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Über dieses Buch

This book offers a comprehensive reference guide to fuzzy statistics and fuzzy decision-making techniques. It provides readers with all the necessary tools for making statistical inference in the case of incomplete information or insufficient data, where classical statistics cannot be applied. The respective chapters, written by prominent researchers, explain a wealth of both basic and advanced concepts including: fuzzy probability distributions, fuzzy frequency distributions, fuzzy Bayesian inference, fuzzy mean, mode and median, fuzzy dispersion, fuzzy p-value, and many others. To foster a better understanding, all the chapters include relevant numerical examples or case studies. Taken together, they form an excellent reference guide for researchers, lecturers and postgraduate students pursuing research on fuzzy statistics. Moreover, by extending all the main aspects of classical statistical decision-making to its fuzzy counterpart, the book presents a dynamic snapshot of the field that is expected to stimulate new directions, ideas and developments.

Inhaltsverzeichnis

Frontmatter

Fuzzy Statistical Decision-Making

The classification of decision-making methods can be based on the types of the data in hand. If the data are given as a decision matrix with discrete values, you can use multiple attribute decision-making. If the data are given as unit cost or profit values together with budget or capacity constraints and if you have more than one objective, then you can use multiple objective decision-making in a continuous space. If the data are given as the parameters of certain probability distributions, then you can use statistical decision-making, generally through hypothesis tests. If the data are not exactly known, the fuzzy sets based approaches are incorporated into these decision-making methods. Fuzzy statistical decision-making is one of the most often used methods when insufficient statistical data exist in hand. Fuzzy hypothesis tests, fuzzy variance analysis, and fuzzy design of experiments are the examples of fuzzy statistical decision-making techniques. In this chapter, we survey the literature of fuzzy statistics and fuzzy statistical decision-making and present the results by graphical illustrations.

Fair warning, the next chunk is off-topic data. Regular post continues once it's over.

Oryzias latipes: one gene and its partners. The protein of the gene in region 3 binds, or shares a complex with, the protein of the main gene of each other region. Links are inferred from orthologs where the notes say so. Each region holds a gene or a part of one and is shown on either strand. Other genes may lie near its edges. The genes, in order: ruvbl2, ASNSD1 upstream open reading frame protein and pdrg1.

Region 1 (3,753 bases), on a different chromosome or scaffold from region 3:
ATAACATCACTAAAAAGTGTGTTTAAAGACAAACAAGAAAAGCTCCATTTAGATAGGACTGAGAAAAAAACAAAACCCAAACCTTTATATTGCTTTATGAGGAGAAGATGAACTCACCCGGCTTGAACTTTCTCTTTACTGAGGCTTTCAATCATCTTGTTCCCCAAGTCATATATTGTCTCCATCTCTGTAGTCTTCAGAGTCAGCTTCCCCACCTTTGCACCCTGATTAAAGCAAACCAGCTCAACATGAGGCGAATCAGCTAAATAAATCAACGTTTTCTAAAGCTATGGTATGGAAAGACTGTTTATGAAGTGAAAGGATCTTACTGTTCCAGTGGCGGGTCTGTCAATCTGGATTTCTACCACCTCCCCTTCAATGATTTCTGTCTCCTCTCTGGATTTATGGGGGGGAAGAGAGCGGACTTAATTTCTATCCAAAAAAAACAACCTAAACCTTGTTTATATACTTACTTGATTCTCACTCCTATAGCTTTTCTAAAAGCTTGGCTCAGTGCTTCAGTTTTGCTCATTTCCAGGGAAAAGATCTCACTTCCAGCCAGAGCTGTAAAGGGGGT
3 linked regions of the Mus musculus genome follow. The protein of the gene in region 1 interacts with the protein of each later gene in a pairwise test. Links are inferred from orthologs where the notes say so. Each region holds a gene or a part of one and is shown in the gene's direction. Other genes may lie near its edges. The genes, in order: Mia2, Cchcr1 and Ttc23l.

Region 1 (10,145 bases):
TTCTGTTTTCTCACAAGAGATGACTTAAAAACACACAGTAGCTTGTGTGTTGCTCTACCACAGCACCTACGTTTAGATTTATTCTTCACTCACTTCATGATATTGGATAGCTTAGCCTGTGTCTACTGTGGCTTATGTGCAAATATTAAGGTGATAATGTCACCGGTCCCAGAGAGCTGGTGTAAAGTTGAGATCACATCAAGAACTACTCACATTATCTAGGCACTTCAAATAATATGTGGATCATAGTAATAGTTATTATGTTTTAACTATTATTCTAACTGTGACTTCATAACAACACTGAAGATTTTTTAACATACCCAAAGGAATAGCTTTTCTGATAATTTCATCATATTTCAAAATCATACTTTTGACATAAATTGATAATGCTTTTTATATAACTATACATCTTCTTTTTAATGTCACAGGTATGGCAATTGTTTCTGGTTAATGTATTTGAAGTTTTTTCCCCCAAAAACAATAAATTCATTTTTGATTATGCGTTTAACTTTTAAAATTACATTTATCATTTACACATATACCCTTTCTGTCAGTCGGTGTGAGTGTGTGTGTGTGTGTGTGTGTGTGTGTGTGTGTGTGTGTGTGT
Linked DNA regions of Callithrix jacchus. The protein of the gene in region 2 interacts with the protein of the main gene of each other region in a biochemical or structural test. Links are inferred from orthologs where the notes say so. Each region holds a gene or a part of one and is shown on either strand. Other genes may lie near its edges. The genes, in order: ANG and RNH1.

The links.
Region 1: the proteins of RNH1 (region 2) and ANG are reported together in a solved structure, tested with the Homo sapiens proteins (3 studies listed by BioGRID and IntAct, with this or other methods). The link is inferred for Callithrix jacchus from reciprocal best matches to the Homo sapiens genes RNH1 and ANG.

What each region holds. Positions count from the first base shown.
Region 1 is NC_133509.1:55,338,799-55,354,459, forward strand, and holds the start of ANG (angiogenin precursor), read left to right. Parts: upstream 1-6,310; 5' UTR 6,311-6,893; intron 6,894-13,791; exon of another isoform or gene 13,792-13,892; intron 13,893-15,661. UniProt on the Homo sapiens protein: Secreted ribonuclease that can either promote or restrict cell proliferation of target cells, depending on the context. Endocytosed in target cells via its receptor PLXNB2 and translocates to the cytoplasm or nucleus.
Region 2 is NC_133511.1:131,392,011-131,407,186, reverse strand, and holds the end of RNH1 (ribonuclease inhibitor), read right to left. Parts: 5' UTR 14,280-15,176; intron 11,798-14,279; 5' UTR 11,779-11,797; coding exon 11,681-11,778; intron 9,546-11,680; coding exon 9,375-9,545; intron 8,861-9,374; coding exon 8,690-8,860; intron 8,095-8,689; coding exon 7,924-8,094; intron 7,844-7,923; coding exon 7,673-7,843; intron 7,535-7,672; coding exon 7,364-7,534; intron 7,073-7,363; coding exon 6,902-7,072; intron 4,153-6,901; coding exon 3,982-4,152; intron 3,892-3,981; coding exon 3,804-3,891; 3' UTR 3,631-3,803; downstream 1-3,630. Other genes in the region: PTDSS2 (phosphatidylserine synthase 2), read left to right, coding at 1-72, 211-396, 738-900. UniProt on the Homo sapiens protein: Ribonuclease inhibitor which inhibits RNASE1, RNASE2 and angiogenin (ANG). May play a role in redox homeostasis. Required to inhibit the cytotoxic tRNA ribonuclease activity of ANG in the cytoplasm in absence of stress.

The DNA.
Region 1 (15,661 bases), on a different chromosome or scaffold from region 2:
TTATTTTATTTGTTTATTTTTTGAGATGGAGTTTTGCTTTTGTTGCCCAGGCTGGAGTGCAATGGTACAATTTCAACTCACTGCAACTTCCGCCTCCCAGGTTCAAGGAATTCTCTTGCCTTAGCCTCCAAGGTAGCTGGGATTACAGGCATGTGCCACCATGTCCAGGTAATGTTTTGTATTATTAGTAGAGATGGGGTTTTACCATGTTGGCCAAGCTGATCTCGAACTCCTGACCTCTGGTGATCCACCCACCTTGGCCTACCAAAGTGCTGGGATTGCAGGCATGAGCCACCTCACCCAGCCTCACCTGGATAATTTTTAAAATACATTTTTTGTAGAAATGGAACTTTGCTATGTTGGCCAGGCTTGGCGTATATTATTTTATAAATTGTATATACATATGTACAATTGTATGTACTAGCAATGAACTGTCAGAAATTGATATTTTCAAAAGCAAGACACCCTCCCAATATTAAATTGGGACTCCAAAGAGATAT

Cengiz Kahraman, Özgür Kabak

Fuzzy Probability Theory I: Discrete Case

This chapter introduces the underlying theory of Fuzzy Probability and Statistics related to the differences and similarities between discrete probability and possibility spaces. Fuzzy Probability Theory for Discrete Case starts with the fundamental tools to implement an immigration of crisp probability theory into fuzzy probability theory. Fuzzy random variables are the initial steps to develop this theory. Different models for fuzzy random variables are designated regarding the fuzzy expectation and fuzzy variance. In order to derive the observation related to fuzzy discrete random variables, a brief summary of alpha-cuts is introduced. Furthermore, essential properties of fuzzy probability are derived to present the measurement of fuzzy conditional probability, fuzzy independency and fuzzy Bayes theorem. The fuzzy expectation theory is studied in order to characterize fuzzy probability distributions. Fuzzy discrete distributions; Fuzzy Binomial and Fuzzy Poisson are introduced with different examples. The chapter is concluded with further steps in the discrete case.